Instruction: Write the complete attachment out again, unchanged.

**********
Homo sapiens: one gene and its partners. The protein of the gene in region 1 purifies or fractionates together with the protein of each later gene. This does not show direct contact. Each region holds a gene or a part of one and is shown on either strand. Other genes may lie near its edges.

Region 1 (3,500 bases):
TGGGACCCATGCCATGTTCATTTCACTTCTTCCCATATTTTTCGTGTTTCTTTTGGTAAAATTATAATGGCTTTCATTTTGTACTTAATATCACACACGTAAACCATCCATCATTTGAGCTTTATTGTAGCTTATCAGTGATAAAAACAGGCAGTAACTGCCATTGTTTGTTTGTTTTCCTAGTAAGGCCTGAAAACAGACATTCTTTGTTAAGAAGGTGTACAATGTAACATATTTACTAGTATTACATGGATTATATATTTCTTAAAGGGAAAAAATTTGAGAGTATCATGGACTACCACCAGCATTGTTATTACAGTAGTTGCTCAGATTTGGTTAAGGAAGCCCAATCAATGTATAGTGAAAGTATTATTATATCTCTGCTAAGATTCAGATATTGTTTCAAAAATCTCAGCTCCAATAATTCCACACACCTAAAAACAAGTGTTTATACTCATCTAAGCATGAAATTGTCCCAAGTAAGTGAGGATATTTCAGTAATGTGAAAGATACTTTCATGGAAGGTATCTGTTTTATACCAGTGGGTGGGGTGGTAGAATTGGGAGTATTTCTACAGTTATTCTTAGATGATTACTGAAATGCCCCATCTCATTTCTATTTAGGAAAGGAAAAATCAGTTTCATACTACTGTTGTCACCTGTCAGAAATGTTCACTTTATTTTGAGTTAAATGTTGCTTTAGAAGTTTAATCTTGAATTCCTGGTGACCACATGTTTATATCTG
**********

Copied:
Homo sapiens: one gene and its partners. The protein of the gene in region 1 purifies or fractionates together with the protein of each later gene. This does not show direct contact. Each region holds a gene or a part of one and is shown on either strand. Other genes may lie near its edges.

Region 1 (3,500 bases):
TGGGACCCATGCCATGTTCATTTCACTTCTTCCCATATTTTTCGTGTTTCTTTTGGTAAAATTATAATGGCTTTCATTTTGTACTTAATATCACACACGTAAACCATCCATCATTTGAGCTTTATTGTAGCTTATCAGTGATAAAAACAGGCAGTAACTGCCATTGTTTGTTTGTTTTCCTAGTAAGGCCTGAAAACAGACATTCTTTGTTAAGAAGGTGTACAATGTAACATATTTACTAGTATTACATGGATTATATATTTCTTAAAGGGAAAAAATTTGAGAGTATCATGGACTACCACCAGCATTGTTATTACAGTAGTTGCTCAGATTTGGTTAAGGAAGCCCAATCAATGTATAGTGAAAGTATTATTATATCTCTGCTAAGATTCAGATATTGTTTCAAAAATCTCAGCTCCAATAATTCCACACACCTAAAAACAAGTGTTTATACTCATCTAAGCATGAAATTGTCCCAAGTAAGTGAGGATATTTCAGTAATGTGAAAGATACTTTCATGGAAGGTATCTGTTTTATACCAGTGGGTGGGGTGGTAGAATTGGGAGTATTTCTACAGTTATTCTTAGATGATTACTGAAATGCCCCATCTCATTTCTATTTAGGAAAGGAAAAATCAGTTTCATACTACTGTTGTCACCTGTCAGAAATGTTCACTTTATTTTGAGTTAAATGTTGCTTTAGAAGTTTAATCTTGAATTCCTGGTGACCACATGTTTATATCTG